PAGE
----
Monday, September 30, 2013

I consider 1950s science fiction the best way EVER to escape the frustrations of reality.

In this post: Investing in cheesy 1950s science fiction.

After a mystifying weekend of nonstop sleep — not counting an additional three-hour nap that ended about 30 minutes ago — I’m pleased to report that I feel mostly swell yet slightly hungover at 4:30 on a Monday afternoon. I also would like to add that I’ve posted your next mystery celebrity for the Howdygram’s ongoing Name the Celebrity Contest (see right sidebar) and I recommend that you and all your friends and relatives give this a shot as soon as possible because prizes will be awarded. PRIZES ARE GOOD.

Know what? I just ordered myself an awesome 1950s science fiction four-pack DVD collection from the friendly people at Amazon. For only $10.99 you get an unforgettable movie extravaganza that includes: Them! (1954) starring James Whitmore and Edmund Gwenn; The Beast from 20,000 Fathoms ((1953) starring Cecil Kellaway, Kenneth Tobey and Donald Woods; World Without End (1956) starring Hugh Marlowe and Nancy Gates; and Satellite in the Sky (1956) starring nobody you ever heard of.
I consider 1950s science fiction the best way EVER to tune out lots of crap and escape the frustrations of reality. Here at home we’re dealing with Sam’s sister’s illness, his mom’s move into assisted living (the big day is Wednesday) and the useless parasites in Congress. On Saturday we watched World Without End on TCM and it was exactly what the doctor ordered. Glorioski!
The plot is fairly routine. Four American spacemen, pictured below, leave home in 1956 on a mission to orbit Mars and end up in a time warp on the way home that deposits them back on Earth in 2508. The “big names” of the crew here include Hugh Marlow (as John) and Rod Taylor (as Herb). Their rocket ship crash lands in a snow drift somewhere near the north pole, and after a 12-hour hike they apparently walk to Colorado — hey look, everybody! the Rocky Mountains! — equipped with World War II bomber jackets, baseball caps and camera bags, where they’re attacked by a band of violent one-eyed mutants in fur vests and diapers.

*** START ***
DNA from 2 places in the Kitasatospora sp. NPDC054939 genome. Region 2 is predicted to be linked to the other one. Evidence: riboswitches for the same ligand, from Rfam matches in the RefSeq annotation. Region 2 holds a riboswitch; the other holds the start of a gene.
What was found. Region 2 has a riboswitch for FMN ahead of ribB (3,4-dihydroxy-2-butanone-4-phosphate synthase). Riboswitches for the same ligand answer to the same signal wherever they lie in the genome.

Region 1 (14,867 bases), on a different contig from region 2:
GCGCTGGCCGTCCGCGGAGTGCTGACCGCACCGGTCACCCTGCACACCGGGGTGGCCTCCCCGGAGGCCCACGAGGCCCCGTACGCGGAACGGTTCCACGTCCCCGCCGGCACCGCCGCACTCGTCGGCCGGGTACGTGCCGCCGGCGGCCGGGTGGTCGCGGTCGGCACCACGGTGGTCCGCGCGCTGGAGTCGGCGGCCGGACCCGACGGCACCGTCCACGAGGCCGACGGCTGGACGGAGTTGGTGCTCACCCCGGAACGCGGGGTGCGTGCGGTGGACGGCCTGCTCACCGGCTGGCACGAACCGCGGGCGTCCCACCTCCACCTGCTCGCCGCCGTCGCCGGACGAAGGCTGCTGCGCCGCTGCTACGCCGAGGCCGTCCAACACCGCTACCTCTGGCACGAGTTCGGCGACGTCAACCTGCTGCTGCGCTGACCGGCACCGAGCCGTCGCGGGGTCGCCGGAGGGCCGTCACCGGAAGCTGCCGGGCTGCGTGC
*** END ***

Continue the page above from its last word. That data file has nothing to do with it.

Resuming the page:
Taking refuge in a cave, our intrepid Americans find an open metal door and stroll inside, discovering a society of 2,000 peace-loving humans who live underground and are led by a council of scrawny old men wearing lavender brocade leggings and glitter helmets. There are girls, too, of course, a bunch of mostly-frustrated babes — who can blame them? check out the men! — in short skirts who throw themselves at the Americans and piss off the jealous leader-in-training, a jerk named Mories.
This is all great fun indeed, leading to deception, revenge, pouting, romance, adventure and figuring out how to make a bazooka in a third-rate machine shop. I highly recommend World Without End for high-quality tacky entertainment in Technicolor and some of the best science fiction dialog EVER (the italics are mine). For instance:

Hank, after Eldon figures out they’ve walked to Colorado: “If we’re in Colorado, where’s Denver?” You know, Hank, it’s probably possible to be in Colorado ... and NOT be in Denver.

When the crew first enters the underground colony they encounter a couple of potted plants and a voice that tells them to leave their weapons on the table. John says: “We’d better do as he says. Anyone who could do all this could have killed us long ago.” Do WHAT? Furnish a waiting room?

If you’re not convinced by now to buy this DVD there’s no hope for the human race. Thank you for reading this.

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